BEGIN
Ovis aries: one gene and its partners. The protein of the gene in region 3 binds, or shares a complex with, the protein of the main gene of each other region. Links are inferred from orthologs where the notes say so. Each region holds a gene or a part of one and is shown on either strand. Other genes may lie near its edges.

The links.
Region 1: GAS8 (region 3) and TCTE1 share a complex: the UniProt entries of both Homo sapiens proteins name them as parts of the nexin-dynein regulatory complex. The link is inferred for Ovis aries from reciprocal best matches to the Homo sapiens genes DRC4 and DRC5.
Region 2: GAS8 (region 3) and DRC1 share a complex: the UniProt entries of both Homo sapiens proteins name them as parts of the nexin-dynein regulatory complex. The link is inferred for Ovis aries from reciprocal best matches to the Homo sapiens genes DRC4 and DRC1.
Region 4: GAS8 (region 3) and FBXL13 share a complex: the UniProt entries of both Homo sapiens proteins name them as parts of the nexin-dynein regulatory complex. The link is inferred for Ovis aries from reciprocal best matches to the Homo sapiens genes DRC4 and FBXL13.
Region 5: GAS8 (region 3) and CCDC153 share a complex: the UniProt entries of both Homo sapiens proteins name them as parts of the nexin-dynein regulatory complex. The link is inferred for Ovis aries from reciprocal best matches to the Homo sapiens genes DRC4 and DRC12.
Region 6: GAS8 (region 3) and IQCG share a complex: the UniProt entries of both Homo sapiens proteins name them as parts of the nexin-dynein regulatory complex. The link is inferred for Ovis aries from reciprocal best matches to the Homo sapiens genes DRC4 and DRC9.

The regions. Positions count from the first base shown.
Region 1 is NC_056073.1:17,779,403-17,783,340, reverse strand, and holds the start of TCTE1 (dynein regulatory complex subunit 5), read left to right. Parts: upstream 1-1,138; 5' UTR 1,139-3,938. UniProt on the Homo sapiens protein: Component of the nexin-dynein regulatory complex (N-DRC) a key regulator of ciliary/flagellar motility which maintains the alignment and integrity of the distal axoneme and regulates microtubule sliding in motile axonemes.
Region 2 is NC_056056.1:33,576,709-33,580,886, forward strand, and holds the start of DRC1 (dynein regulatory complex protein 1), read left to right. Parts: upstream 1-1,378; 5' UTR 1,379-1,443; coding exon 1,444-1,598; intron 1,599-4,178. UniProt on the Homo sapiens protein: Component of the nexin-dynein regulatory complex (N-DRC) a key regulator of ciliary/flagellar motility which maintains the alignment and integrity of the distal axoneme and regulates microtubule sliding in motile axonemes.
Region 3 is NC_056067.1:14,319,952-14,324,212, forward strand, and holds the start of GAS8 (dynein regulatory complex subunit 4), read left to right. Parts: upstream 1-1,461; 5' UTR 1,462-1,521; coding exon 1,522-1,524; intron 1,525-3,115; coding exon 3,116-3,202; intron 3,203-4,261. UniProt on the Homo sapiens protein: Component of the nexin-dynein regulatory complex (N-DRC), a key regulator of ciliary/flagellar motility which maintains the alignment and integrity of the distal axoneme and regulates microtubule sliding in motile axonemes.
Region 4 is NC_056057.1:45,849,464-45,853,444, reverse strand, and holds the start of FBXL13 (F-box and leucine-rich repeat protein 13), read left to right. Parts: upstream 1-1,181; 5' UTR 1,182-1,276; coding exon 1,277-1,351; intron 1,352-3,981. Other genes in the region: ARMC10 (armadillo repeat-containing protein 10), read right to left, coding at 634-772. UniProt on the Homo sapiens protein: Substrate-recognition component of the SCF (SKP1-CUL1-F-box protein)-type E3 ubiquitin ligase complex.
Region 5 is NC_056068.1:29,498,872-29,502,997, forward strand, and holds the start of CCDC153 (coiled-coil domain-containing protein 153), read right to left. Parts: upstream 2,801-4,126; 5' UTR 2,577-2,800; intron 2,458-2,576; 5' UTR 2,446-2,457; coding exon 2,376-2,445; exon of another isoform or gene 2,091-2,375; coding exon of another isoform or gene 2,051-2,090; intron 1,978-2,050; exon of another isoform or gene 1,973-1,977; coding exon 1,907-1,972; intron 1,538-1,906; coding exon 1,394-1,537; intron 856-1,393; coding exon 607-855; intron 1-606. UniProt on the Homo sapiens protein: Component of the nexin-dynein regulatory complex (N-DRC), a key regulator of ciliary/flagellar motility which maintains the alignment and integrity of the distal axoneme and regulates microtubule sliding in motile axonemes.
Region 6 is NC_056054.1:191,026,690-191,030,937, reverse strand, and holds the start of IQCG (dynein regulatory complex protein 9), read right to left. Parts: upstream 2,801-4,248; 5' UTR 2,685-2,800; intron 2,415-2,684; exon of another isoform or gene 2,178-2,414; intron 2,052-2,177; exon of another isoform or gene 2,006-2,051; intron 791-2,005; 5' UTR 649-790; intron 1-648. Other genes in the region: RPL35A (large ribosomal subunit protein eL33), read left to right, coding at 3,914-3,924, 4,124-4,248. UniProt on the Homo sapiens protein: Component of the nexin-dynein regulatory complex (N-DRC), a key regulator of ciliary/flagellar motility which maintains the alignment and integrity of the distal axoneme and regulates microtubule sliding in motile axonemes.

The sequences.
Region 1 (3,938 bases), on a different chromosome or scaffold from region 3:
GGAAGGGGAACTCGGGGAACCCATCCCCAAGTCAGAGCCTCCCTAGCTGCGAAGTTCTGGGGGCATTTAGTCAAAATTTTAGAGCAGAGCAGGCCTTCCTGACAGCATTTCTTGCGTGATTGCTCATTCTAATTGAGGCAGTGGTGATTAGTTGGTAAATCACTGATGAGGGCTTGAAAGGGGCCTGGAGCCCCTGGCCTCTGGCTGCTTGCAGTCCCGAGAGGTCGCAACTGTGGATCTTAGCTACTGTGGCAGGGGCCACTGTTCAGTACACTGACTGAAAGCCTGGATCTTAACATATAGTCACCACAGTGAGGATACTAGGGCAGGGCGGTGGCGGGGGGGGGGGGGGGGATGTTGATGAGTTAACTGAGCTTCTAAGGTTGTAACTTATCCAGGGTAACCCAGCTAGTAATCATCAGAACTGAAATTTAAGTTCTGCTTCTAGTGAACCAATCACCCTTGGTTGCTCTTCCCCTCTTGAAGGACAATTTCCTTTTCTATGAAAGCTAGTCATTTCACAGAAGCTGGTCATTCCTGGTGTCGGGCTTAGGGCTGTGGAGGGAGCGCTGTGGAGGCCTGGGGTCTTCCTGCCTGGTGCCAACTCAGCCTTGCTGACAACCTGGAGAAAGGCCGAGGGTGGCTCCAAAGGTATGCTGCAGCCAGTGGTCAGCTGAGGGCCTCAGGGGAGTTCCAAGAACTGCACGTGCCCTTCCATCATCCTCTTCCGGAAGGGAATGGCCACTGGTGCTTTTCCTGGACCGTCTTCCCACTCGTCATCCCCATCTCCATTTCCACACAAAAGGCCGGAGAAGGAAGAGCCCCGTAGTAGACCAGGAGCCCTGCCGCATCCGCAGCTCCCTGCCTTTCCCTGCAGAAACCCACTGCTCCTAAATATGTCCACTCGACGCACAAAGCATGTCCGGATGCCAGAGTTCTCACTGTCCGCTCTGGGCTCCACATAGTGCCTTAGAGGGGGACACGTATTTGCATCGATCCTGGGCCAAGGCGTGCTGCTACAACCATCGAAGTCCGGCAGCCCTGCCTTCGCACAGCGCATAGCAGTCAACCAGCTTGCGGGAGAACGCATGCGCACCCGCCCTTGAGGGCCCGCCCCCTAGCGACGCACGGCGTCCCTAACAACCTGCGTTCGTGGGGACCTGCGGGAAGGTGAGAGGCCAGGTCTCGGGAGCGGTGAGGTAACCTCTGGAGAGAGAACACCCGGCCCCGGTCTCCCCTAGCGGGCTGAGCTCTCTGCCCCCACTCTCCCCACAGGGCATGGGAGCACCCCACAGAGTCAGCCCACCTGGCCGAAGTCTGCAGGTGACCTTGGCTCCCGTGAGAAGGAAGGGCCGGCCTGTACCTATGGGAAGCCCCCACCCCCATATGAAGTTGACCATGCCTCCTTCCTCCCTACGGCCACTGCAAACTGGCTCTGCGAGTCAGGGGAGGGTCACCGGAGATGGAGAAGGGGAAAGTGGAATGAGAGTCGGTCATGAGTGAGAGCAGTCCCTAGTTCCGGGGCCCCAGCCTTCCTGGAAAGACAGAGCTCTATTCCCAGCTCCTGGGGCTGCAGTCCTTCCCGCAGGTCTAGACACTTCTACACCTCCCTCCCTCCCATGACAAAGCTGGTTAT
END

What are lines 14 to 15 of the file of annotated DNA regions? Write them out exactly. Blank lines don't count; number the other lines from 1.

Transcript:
Region 6 is NC_056054.1:191,026,690-191,030,937, reverse strand, and holds the start of IQCG (dynein regulatory complex protein 9), read right to left. Parts: upstream 2,801-4,248; 5' UTR 2,685-2,800; intron 2,415-2,684; exon of another isoform or gene 2,178-2,414; intron 2,052-2,177; exon of another isoform or gene 2,006-2,051; intron 791-2,005; 5' UTR 649-790; intron 1-648. Other genes in the region: RPL35A (large ribosomal subunit protein eL33), read left to right, coding at 3,914-3,924, 4,124-4,248. UniProt on the Homo sapiens protein: Component of the nexin-dynein regulatory complex (N-DRC), a key regulator of ciliary/flagellar motility which maintains the alignment and integrity of the distal axoneme and regulates microtubule sliding in motile axonemes.

The sequences.